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With two large hydroelectric projects, Sitka appears to have plenty of electricity. But Kerry MacLane, who sits on the Sitka Climate Action Plan task force, says 80-percent of the energy consumed in the community comes from fossil fuels.
“And of that 80-percent, half goes to heating our houses with Monitor stoves, and the other half to powering our fleet: the cars that we drive and the boats that we drive. And by in large, though we think of ourselves as a clean town with hydro power, the vast majority of our energy comes from oil.”
That has not been a bad lifestyle for Sitka to date, but there are two forces at work that could shift Sitka’s 80/20 formula. The Sitka Assembly in June adopted a climate action plan that calls for a reduction in government-produced carbon emissions of 25-percent by 2020. The second is the price of oil.
Lindsey Schiller is Sitka’s “conservation intern” this summer. She has a B.A. in International and Environmental Studies from the University of Wisconsin. She says there is a direct link between economics and conservation.
“So hydro is really cheap. The fuel source is essentially the rain, and it’s free. Diesel, in contrast, is really expensive. It costs five to six times more to produce the same amount of electricity with diesel than with hydro.”
Schiller says rising fuel prices have been the main factor in the growth of electrical demand in Sitka. Residents are turning to electric heat because it’s cheaper now than oil. The city’s climate action plan calls for saving 1,000 tons of carbon emissions, mostly by converting to electricity. The problem? Sitka doesn’t have enough hydro to cover the combined demand.
Kerry Maclane says if Sitka has to supplement its hydro plants with diesel generators to make ends meet, the city’s climate plan doesn’t add up.
“Because of the fact that demand exceeds supply, we’re going to save that thousand tons by burning diesel to create fifty-thousand tons of carbon.”
Although the Electric Department is moving ahead with plans to raise the Blue Lake dam and add a third turbine, that project won’t come online until 2015. If the growth in Sitka’s electrical demand continues along present trends, the city could end up burning around $20,000 per day in diesel fuel, with consumers footing the bill.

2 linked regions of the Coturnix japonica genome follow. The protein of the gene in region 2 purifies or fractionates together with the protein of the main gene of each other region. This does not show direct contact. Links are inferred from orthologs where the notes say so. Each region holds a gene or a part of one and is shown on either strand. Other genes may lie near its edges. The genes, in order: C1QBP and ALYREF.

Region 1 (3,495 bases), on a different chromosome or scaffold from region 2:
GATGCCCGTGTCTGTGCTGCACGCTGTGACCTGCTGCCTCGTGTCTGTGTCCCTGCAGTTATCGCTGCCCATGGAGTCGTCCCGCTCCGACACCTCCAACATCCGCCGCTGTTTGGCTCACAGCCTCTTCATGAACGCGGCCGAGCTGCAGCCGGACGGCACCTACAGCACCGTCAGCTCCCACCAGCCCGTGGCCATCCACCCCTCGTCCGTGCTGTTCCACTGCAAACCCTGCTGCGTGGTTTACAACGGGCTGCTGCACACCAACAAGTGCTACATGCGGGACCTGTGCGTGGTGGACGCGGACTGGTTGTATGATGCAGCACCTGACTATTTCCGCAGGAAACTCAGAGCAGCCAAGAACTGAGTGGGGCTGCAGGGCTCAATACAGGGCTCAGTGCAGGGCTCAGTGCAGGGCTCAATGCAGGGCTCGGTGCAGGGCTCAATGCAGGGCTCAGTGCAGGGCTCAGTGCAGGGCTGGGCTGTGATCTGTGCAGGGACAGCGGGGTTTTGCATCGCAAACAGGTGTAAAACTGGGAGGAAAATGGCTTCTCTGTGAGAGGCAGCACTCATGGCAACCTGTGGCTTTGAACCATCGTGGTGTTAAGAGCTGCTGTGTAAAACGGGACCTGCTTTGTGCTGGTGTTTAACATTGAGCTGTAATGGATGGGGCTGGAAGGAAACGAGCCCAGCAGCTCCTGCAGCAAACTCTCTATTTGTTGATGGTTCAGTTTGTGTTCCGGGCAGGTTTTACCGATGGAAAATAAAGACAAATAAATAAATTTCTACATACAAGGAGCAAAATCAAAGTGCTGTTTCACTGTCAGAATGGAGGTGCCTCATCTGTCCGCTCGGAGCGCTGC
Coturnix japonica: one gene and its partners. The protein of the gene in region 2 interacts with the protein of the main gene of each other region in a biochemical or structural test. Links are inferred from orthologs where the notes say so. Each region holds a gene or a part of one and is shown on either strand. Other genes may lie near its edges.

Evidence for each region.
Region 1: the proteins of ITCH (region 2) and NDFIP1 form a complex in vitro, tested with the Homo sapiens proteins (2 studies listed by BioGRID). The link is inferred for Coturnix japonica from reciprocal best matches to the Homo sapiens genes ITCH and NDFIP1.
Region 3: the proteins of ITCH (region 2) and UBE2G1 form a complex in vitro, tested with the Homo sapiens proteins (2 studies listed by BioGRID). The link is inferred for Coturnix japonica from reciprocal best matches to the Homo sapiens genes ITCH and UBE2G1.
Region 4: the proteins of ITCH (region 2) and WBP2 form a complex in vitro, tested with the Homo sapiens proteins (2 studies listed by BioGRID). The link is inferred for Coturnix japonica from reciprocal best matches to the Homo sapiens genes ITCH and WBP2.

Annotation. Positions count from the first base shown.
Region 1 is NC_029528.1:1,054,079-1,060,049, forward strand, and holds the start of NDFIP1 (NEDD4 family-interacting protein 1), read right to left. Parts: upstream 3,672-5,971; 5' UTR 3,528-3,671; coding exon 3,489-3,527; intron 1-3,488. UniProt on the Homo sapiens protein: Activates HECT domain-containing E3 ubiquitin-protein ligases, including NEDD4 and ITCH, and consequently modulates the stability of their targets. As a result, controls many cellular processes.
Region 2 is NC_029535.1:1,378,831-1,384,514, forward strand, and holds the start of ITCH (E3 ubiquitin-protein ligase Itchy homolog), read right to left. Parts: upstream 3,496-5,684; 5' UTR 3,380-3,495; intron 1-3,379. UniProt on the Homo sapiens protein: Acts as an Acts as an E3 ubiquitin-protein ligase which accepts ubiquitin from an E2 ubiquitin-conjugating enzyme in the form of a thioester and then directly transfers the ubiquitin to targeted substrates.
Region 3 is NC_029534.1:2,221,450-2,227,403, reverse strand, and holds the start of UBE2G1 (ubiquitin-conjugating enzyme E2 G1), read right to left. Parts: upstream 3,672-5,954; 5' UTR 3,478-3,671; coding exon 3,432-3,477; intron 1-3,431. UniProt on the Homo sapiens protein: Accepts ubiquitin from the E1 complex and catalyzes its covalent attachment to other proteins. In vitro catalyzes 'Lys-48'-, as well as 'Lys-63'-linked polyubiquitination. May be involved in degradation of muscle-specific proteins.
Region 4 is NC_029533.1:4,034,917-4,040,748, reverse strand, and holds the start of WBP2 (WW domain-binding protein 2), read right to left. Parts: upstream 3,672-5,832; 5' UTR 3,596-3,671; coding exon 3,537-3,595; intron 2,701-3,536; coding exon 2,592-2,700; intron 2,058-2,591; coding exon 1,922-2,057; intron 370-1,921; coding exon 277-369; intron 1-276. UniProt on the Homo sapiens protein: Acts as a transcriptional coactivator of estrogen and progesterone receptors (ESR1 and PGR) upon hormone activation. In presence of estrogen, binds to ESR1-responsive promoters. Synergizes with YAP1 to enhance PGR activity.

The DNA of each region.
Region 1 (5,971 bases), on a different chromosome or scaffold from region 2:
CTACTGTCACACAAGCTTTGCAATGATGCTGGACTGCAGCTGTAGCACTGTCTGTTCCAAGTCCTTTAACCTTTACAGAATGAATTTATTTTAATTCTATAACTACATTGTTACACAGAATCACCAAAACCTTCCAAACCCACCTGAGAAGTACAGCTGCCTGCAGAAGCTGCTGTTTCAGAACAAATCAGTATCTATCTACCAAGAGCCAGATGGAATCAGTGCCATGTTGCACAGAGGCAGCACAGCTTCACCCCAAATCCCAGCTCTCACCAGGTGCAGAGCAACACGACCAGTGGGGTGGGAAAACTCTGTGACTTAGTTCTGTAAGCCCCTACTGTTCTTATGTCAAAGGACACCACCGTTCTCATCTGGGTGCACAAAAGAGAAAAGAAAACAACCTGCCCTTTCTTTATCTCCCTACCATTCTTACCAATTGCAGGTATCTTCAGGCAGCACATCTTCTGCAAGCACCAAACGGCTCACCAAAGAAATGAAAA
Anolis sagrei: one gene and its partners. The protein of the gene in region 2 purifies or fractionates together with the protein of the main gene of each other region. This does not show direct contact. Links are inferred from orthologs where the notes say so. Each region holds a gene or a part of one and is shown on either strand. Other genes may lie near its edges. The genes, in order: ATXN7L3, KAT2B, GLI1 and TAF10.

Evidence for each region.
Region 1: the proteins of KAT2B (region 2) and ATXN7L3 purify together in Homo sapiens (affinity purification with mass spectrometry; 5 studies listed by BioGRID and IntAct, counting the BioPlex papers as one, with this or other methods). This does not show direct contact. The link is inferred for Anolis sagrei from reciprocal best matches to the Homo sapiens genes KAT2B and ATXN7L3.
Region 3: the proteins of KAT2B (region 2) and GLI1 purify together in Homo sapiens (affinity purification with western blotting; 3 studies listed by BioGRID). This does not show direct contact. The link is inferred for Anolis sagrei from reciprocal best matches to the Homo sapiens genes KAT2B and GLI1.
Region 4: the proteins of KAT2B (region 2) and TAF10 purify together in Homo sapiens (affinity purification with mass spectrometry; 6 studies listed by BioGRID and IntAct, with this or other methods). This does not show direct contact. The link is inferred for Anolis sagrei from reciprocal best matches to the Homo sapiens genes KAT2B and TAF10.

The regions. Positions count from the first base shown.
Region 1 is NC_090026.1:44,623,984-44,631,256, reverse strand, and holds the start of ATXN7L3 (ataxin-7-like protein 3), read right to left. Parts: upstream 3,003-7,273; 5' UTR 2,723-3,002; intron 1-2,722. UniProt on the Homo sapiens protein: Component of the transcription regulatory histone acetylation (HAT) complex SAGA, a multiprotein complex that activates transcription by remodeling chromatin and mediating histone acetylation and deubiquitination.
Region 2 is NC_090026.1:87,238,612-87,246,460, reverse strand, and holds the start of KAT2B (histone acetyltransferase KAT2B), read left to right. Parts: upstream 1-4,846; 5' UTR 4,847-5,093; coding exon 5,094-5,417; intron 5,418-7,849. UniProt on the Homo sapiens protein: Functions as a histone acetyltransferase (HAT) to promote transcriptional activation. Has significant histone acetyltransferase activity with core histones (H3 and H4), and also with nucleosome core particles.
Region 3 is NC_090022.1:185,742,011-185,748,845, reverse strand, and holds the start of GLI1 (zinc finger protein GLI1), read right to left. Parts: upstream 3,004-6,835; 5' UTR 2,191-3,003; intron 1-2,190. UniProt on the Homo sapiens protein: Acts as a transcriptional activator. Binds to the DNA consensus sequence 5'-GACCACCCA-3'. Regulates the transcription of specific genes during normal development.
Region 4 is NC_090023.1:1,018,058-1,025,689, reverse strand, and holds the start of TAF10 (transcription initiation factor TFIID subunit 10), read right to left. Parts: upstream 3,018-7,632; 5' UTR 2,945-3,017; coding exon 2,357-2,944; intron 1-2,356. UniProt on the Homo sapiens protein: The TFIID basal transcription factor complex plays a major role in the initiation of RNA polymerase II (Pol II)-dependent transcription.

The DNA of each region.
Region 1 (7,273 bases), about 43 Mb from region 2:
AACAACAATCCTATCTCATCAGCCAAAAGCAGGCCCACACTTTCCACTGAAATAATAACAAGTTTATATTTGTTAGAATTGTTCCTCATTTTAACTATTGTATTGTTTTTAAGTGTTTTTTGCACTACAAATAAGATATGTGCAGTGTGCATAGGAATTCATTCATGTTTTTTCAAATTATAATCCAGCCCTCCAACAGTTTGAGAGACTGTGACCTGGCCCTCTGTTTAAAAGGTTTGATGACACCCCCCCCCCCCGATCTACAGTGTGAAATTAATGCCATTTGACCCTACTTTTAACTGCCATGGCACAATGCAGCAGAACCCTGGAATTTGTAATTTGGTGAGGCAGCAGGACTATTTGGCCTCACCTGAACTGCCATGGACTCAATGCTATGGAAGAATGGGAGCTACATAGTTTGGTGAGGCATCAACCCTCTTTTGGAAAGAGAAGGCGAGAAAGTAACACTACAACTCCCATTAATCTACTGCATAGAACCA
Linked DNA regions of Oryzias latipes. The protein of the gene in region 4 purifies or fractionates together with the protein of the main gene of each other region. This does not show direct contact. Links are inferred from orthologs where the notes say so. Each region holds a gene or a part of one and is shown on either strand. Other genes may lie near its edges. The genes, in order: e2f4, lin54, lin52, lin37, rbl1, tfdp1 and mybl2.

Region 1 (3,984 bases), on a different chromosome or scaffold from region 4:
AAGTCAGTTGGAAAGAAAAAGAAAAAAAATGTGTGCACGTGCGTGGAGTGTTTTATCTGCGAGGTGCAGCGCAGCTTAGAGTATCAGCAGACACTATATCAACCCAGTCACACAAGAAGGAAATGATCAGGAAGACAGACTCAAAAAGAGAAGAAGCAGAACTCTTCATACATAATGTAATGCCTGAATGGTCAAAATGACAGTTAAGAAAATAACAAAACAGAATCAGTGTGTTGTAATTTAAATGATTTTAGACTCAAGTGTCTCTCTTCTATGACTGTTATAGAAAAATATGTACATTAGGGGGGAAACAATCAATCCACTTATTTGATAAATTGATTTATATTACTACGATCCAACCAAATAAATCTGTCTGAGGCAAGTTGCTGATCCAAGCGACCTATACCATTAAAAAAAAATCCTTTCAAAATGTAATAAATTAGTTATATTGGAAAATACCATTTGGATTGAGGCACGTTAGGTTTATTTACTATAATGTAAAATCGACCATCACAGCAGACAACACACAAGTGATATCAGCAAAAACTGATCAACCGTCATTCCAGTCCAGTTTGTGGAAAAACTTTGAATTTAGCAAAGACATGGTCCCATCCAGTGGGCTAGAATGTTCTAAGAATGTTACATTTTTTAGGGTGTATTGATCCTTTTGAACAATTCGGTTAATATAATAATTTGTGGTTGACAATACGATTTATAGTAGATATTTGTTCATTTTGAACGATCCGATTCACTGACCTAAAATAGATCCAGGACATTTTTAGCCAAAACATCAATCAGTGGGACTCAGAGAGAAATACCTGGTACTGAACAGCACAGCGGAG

Lindsey Schiller says the objective of her internship is to make Sitkans more “conservation conscientious.” She believes the community could avoid using diesel electricity mainly “by doing the small stuff.”
“Turning off the lights and weatherizing your home can really go a long way for the city. What’s cool about it is that it doesn’t just save the city money and help the environment, it really helps people’s bottom line. There’s no cheaper energy than the energy you don’t have to use.”
Schiller has created a website to provide information on Sitka’s hydroelectric system, and consolidate information on the steps residents can take to conserve power. She has supplied a couple of devices which are available for checkout at the library: One allows users to measure the electric consumption of any appliance, including the phantom power loads of electronics like computers, which draw power even when they are turned off; another sounds like actual fun.
“It’s called a thermal leak detector. It looks like sort of a Star Wars style ray gun. It senses the temperature changes on a surface. So you point it at a wall and it shows a light. As you move it across a wall with a possible temperature change, the light will change if there is a heat loss.”
Shiller says most people use the leak detector inside their homes to find cold spots, and then do simple weatherization measures.
Her website is called sitkaenergy.org.
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